A foundational element of every academic discipline, the ability to read in a studied language is vital. Working to develop central reading skills, such as utilizing a specific reading strategy and noticing discourse patterns, provide ELL students with the opportunity to practice vocabulary, critical thinking, and build fluency. In situations where there is minimal exposure to the target language outside of the classroom, at the very least, reading provides the potential for language exposure while students are not in class.

One of the major difficulties in teaching ELLs to read involves the student’s perception of reading. Some students regard reading in a second language as a translation exercise. For younger students, reading is just another task they’ve been assigned. This may be especially true for students who are not particularly strong readers in their first language. The idea that they can increase their fluency, or that reading in a second language might even be enjoyable, can be a foreign concept for beginning students.

While fostering students’ abilities in each of the four foundational skills (listening, reading, writing, and speaking) is important, it should be a priority to maintain focus on the skill at hand. Attempting to give equal emphasis to each language skill may detract from the purpose of focusing on reading itself. Of course reading instruction shouldn’t be completely divorced from other language skills. Once students learn and utilize a particular reading skill to think critically about a text, incorporating the remaining language skills in reading instruction will naturally follow.

In addition to both a focus on reading skills and a focus on discourse type, there should also be a balance between intensive and extensive reading. Intensive reading is a good place for more deliberate strategy instruction and guidance in reading more difficult texts. Extensive reading, on the other hand, allows for more student autonomy, incidental vocabulary learning, increased fluency, and higher levels of motivation to read.

In order to foster a successful second language reading course, the following elements are essential. Along with vocabulary instruction, two other competencies ought to be emphasized: discourse competence and strategic competence. In other words, it’s important for students to understand how different types of texts are organized and that students are practiced in using specific reading strategies. Fluent readers realize the structural differences between expository and narrative texts, along with the variety of genres within each of these broad categories. Fluent readers have specific goals, ask relevant questions, and make use of strategies to digest and evaluate various texts. ELLs can be instructed to approach reading in the same way.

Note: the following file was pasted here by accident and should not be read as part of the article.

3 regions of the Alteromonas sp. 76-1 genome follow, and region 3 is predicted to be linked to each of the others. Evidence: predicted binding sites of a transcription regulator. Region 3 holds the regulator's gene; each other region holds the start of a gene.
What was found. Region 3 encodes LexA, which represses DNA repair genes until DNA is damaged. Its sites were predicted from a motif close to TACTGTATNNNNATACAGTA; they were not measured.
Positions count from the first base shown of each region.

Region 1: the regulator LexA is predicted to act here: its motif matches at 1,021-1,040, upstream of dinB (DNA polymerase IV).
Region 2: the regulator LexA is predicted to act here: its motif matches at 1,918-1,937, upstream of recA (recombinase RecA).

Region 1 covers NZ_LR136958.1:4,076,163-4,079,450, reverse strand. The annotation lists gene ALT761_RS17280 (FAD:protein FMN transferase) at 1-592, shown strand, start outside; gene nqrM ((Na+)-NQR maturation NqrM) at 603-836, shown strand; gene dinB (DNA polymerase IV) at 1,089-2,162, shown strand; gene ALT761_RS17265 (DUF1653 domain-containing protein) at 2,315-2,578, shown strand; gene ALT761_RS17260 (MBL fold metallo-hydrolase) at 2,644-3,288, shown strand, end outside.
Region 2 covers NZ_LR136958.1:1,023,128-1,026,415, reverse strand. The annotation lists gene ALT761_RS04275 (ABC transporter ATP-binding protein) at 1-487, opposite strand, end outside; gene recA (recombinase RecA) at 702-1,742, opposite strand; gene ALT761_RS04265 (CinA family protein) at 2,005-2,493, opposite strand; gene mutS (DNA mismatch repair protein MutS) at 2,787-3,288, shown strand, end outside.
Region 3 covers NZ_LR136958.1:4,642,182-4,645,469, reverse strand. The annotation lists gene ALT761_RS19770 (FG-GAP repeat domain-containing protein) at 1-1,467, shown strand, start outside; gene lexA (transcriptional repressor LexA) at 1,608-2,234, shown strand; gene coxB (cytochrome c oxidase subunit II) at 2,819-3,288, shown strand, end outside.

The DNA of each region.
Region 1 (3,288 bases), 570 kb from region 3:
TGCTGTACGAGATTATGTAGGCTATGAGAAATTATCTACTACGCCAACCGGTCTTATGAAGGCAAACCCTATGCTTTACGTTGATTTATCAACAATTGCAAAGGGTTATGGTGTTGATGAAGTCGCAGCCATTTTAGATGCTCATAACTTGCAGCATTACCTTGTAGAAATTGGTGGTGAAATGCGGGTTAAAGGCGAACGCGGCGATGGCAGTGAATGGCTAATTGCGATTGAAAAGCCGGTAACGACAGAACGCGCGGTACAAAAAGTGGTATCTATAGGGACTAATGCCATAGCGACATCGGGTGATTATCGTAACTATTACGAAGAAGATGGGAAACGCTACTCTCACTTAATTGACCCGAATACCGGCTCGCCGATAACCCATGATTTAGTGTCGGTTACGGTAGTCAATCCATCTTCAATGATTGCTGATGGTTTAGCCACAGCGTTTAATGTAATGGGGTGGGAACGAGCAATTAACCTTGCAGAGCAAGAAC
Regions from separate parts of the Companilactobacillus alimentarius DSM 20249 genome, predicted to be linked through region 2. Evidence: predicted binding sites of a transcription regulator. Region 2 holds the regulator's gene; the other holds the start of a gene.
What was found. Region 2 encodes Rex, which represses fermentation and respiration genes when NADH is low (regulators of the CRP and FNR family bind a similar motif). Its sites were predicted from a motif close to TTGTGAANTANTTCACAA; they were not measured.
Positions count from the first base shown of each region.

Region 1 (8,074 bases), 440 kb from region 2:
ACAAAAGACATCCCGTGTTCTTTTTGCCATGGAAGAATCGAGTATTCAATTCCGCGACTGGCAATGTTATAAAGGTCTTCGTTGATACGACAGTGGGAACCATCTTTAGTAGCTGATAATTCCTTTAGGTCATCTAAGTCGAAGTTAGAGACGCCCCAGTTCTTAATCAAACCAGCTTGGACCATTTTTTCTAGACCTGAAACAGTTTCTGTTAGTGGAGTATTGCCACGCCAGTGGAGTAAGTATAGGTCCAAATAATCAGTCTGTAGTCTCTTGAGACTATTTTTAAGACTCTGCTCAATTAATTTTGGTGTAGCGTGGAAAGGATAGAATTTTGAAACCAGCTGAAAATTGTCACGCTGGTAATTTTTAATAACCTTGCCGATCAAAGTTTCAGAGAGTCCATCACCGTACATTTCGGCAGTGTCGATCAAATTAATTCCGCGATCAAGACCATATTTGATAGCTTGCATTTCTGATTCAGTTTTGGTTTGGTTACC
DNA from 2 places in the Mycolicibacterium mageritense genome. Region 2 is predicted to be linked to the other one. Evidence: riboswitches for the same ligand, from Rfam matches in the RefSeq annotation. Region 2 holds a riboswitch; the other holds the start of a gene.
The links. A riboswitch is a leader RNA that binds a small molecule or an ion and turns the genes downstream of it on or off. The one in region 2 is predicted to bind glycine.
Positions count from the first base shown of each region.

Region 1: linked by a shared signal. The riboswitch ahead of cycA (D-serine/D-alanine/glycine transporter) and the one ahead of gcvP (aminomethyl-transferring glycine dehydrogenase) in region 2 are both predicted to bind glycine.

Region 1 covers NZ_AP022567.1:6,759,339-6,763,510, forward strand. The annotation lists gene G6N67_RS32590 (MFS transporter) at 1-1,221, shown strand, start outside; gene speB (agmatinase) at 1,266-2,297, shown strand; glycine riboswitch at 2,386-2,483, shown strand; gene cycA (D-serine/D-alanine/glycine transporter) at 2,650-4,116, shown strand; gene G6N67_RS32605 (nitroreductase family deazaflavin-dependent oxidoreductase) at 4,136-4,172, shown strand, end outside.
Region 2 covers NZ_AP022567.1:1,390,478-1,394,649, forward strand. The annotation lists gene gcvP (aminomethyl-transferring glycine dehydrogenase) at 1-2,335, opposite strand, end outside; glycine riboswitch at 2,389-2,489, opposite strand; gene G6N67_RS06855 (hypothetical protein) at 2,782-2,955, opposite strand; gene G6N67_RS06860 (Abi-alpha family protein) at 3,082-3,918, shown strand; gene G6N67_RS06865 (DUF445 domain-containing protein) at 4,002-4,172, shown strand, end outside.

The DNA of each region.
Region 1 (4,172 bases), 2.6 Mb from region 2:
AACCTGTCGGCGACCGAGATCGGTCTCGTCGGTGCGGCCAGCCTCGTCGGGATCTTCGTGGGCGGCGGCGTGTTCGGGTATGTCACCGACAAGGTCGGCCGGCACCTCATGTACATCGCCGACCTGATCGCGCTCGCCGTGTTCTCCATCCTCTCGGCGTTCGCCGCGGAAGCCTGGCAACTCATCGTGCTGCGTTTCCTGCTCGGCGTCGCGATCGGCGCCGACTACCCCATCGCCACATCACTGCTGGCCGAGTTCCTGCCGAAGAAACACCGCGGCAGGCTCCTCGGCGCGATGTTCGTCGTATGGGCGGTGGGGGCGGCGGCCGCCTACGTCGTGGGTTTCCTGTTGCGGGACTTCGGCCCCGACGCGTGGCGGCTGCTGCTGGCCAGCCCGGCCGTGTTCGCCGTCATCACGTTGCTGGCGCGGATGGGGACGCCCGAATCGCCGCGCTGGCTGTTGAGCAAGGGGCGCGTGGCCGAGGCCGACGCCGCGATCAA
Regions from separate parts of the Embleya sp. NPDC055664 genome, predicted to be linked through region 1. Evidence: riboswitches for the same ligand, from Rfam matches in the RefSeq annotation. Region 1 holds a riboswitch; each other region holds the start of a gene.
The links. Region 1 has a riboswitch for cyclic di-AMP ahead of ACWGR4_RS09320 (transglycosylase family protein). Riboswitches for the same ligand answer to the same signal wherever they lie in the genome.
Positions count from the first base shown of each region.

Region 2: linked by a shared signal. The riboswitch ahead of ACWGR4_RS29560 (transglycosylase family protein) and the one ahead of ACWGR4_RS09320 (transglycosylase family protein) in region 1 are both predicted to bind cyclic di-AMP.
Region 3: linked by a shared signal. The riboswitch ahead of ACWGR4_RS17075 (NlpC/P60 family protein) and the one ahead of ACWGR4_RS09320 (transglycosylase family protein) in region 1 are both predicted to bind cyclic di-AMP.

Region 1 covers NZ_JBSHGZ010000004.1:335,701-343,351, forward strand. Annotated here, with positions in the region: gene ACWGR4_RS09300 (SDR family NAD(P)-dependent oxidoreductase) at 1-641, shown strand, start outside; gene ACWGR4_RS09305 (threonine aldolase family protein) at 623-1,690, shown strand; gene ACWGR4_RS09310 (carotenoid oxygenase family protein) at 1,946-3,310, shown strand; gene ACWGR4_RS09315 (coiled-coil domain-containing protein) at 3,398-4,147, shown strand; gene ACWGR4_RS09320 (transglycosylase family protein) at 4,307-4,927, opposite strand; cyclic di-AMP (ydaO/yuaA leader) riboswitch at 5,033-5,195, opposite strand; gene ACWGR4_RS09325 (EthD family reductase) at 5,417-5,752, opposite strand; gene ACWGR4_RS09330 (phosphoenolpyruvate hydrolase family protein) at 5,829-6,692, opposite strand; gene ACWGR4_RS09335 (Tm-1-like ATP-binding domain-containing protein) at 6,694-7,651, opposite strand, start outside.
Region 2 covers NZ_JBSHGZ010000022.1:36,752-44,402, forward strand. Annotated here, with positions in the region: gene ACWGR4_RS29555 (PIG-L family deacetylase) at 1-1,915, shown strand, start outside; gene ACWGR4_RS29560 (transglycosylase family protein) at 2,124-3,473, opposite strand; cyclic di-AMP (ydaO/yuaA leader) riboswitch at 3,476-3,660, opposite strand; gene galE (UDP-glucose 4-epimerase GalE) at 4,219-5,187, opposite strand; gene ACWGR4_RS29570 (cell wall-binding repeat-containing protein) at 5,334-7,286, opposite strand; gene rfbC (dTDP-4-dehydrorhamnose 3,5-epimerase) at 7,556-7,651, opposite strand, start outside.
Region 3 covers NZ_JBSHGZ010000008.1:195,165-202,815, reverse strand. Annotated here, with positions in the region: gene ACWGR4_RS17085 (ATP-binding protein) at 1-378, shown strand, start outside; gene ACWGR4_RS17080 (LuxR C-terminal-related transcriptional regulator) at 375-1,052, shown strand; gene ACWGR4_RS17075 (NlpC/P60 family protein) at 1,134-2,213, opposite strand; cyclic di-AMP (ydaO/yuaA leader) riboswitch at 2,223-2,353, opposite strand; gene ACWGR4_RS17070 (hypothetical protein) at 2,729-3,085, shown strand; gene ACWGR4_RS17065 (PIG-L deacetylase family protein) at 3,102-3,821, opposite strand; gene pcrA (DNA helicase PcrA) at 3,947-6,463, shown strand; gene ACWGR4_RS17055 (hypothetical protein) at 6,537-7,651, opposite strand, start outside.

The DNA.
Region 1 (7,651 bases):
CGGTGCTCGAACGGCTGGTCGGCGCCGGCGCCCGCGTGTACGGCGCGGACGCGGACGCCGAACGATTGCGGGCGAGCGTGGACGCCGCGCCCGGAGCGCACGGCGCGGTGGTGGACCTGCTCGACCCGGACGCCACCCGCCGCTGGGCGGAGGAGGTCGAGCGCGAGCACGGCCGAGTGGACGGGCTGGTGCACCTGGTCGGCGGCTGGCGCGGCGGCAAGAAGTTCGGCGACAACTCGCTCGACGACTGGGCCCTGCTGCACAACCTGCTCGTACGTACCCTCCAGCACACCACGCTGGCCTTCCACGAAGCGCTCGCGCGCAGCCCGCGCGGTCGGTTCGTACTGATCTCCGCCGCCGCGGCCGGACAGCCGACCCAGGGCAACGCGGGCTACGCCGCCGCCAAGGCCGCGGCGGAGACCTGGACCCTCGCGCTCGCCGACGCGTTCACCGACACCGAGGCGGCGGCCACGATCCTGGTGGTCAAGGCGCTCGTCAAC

Try these activities in your classroom:

Article Recap – Students give an oral summary and assessment of any article they read over the weekend. This is a low-stakes spoken presentation, usually lasting less than two minutes, in which students share what they read and critique it. Because of the variety of articles that students are able to choose, this is often an opportunity for good discussion and fosters interest among other students. Visitwww.tweentribune.com and www.newsela.com for current, lexile-appropriate articles.

Making Inferences – Students answer a series of questions that require them to make inferences from the text, whether it’s a short series of sentences or a multi-paragraph passage. The questions posed often don’t have a definitive answer that can be found in the passage, which can generate good discussion.

In-Class Extensive Reading – Students read texts of their own choosing silently in class. Allowing time for silent reading is important, especially for beginning lexile readers. Texts chosen by students are usually graded readers from the library, comics, or news articles at an appropriate lexile level. Assessments, if any are even given, are low-stakes in order to foster habitual independent reading.

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